“Coronavirus fears rise as first Briton tests positive” was the Guardian newspaper’s ominous headline on Friday, 7 February, exactly half a year and a lifetime since the latest edition of Guardian Weekly. We all know how things have unfolded since then – but the future remains murky, to say the least. Six months on, governments are at a nebulous stage: past the initial shocks of the pandemic but still without a clear end in sight. We visit four countries – Portugal, the US, Jordan and Pakistan – to gauge how the world has adapted to this uncertain new normal. We also focus on England, where regional restrictions returned this week, to the dismay of many who hoped they had seen the worst of the crisis.
The Weekly went to press shortly before the shocking explosion that devastated the port area of Beirut on Tuesday – catch up with the latest news here. But for this week’s edition, Martin Chulov paints a bleak picture of Lebanon in despair, brought to its knees by corruption, inflation and political inertia.
Shortly before his brutal demise in August 2011 at the hands of Nato jets and Libyan rebels, Colonel Muammar Gaddafi made a telling speech. “There is a conspiracy to control Libyan oil and to control Libyan land, to colonise Libya once again,” the dictator said. “This is impossible, impossible.” Nine years on, Gaddafi may be long gone – but has his prophecy come true? As regional players hungrily eye the civil war-torn country’s rich oil reserves, Bethan McKernan reports on a looming showdown in north Africa.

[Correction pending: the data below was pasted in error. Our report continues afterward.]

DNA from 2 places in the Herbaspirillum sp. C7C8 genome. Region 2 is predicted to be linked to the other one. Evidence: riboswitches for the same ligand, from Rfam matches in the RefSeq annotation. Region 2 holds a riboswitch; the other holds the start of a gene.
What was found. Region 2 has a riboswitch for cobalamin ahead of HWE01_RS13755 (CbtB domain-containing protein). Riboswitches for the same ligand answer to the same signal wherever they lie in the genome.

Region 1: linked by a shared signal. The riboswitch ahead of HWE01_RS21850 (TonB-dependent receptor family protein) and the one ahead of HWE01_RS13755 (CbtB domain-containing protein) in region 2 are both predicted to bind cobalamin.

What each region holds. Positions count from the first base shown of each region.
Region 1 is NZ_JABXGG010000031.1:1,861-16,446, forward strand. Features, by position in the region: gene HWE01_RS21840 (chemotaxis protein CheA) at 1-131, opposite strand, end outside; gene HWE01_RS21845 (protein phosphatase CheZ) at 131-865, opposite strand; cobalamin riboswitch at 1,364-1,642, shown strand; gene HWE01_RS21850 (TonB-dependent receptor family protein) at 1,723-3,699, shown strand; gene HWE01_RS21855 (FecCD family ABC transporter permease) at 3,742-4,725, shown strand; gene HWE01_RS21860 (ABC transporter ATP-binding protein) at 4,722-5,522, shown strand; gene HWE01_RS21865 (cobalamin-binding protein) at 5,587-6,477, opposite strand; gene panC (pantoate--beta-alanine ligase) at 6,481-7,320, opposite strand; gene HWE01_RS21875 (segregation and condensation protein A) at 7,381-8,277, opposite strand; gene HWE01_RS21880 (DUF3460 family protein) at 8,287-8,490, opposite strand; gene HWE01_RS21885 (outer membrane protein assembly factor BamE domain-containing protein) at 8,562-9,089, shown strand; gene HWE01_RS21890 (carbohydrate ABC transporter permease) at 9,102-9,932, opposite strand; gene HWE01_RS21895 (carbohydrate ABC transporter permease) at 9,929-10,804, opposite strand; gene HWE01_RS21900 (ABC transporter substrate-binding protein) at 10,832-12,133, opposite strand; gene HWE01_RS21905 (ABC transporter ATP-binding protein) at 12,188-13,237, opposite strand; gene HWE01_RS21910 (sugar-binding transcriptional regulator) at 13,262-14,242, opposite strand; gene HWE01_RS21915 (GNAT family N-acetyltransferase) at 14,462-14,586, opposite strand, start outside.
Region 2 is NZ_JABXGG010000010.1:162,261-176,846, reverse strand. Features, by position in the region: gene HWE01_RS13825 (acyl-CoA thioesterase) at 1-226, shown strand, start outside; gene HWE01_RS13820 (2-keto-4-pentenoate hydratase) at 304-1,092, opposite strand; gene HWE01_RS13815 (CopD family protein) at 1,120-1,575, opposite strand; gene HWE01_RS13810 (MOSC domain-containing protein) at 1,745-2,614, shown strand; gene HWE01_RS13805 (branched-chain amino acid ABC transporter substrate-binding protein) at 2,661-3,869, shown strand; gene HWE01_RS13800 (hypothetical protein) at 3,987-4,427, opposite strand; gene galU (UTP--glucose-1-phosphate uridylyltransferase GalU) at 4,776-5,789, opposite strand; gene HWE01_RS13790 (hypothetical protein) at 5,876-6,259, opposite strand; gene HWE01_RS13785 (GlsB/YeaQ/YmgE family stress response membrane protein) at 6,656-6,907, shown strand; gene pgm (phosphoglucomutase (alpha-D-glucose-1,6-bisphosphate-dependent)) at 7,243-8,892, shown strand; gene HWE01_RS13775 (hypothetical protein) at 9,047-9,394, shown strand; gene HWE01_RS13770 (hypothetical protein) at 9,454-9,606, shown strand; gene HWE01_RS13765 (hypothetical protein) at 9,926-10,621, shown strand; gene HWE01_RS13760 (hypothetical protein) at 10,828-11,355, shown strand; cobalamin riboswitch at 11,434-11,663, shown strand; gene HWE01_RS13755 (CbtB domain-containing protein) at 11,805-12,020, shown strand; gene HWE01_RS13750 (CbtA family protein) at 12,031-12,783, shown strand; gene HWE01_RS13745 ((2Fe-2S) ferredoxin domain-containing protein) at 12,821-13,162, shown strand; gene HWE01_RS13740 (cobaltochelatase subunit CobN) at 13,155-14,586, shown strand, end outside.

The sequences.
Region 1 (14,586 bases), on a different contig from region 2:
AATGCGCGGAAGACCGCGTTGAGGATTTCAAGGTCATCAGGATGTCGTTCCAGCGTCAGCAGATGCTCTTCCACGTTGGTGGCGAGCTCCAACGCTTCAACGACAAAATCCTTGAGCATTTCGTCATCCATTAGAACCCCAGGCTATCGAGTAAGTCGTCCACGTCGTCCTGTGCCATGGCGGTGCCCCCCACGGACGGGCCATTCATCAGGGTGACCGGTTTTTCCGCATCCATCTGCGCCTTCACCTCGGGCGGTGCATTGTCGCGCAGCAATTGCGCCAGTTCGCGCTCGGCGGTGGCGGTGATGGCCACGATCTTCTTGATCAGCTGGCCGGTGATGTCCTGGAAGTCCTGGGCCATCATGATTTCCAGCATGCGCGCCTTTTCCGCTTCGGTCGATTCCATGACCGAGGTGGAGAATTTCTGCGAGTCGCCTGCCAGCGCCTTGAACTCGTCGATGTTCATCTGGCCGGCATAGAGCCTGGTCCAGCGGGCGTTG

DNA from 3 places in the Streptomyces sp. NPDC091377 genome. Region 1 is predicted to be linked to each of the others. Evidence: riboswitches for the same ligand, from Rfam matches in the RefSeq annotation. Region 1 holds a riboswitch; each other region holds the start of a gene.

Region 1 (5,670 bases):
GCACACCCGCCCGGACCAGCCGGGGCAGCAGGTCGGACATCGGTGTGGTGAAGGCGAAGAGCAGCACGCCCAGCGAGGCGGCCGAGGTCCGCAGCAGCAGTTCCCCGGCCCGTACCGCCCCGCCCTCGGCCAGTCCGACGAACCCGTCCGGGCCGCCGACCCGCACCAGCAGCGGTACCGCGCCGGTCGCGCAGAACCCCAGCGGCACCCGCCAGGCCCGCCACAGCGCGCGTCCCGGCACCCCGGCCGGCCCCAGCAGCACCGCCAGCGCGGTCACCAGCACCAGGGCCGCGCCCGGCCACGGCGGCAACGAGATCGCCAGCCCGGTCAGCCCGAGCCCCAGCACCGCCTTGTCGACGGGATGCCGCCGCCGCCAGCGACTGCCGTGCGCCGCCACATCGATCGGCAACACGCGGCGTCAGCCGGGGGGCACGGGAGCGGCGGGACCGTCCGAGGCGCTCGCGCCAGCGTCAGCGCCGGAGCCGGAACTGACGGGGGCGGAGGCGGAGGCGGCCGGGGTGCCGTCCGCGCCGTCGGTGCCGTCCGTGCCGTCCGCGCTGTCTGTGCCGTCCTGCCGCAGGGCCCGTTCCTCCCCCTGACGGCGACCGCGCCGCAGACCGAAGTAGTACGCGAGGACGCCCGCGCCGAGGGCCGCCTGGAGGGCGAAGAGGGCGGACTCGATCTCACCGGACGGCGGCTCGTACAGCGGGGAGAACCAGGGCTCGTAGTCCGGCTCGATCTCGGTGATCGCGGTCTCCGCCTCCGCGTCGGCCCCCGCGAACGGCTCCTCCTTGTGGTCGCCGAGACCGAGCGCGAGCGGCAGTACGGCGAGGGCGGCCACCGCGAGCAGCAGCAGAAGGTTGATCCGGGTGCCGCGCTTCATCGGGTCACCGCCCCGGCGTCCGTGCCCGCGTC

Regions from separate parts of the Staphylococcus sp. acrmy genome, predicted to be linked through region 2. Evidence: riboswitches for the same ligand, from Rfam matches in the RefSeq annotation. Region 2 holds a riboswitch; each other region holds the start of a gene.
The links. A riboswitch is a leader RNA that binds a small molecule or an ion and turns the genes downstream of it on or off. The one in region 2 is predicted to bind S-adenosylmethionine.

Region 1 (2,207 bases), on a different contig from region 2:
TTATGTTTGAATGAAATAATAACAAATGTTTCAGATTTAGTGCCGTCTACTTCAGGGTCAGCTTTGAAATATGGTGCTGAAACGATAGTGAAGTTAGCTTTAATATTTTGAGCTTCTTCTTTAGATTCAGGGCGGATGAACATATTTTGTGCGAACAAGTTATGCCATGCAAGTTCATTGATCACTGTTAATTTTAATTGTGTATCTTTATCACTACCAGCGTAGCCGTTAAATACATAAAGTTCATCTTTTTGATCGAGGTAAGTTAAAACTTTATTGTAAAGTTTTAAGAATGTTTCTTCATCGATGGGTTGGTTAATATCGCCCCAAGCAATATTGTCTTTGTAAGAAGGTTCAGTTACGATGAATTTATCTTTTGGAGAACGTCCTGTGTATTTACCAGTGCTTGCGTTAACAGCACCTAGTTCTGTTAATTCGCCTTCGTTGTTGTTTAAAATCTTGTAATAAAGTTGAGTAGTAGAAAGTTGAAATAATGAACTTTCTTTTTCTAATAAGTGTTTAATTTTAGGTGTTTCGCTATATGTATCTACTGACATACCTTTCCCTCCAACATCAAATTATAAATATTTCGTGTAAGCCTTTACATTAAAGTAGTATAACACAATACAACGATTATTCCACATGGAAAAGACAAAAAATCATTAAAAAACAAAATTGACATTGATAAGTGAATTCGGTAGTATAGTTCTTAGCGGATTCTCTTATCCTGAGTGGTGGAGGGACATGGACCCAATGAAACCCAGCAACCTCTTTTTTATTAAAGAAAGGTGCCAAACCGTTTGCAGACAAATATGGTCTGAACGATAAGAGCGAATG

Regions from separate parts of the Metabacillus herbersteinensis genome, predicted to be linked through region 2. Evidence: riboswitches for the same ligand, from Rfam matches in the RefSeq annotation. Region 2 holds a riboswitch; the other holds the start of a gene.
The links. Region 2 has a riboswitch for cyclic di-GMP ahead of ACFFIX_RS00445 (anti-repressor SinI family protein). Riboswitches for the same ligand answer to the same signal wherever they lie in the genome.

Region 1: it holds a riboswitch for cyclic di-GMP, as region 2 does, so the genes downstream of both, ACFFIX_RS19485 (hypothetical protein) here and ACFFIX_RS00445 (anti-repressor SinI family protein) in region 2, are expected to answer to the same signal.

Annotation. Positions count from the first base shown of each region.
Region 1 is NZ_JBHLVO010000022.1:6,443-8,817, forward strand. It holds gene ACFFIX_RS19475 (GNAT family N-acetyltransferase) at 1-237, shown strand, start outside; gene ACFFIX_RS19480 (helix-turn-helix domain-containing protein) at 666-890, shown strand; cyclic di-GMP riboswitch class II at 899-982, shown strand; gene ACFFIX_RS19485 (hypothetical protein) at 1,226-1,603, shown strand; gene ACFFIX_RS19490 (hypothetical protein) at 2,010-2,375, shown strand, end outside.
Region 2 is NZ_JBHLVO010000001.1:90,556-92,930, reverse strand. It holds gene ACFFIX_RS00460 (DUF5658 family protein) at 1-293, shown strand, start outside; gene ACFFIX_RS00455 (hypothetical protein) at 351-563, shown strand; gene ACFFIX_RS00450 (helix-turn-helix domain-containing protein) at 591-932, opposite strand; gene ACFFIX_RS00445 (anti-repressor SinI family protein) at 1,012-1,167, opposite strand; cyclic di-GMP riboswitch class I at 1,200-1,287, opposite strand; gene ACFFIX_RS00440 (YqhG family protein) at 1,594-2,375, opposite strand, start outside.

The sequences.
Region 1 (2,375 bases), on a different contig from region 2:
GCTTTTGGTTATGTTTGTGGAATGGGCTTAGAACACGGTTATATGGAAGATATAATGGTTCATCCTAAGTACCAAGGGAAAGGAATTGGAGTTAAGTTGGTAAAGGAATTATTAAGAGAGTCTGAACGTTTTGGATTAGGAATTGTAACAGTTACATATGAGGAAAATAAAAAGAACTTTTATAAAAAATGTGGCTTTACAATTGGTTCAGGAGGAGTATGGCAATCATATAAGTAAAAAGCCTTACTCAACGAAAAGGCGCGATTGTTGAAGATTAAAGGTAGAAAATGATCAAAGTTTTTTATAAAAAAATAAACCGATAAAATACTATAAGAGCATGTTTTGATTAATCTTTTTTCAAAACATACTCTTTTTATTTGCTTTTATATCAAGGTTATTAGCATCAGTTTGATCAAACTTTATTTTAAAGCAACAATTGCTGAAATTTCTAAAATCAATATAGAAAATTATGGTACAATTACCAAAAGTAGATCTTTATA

During lockdown many of us have understandably turned to online-delivery services for our shopping. But now, as we watch our high street stores shutter up – possibly for good – have we paid too little attention to the retail behemoth driving this trend? On our Opinion pages, John Harris argues forcefully that Amazon’s sheer scale and remorseless efficiency mean it is not merely altering our shopping habits, but society itself.
Also in Opinion, Timothy Garton Ash hails the German chancellor Angela Merkel for brokering an EU budget and recovery deal that few thought possible, arguing that it proves there is plenty of power in the European Union yet.
When the going gets tough, where will the world’s super-rich get going? Underground, it seems. Bradley Garrett visits a former nuclear missile silo in Kansas that has been kitted out with all the creature comforts by dozens of billionaires who appear anxious to avoid the subterranean homesick blues when the armageddon comes.
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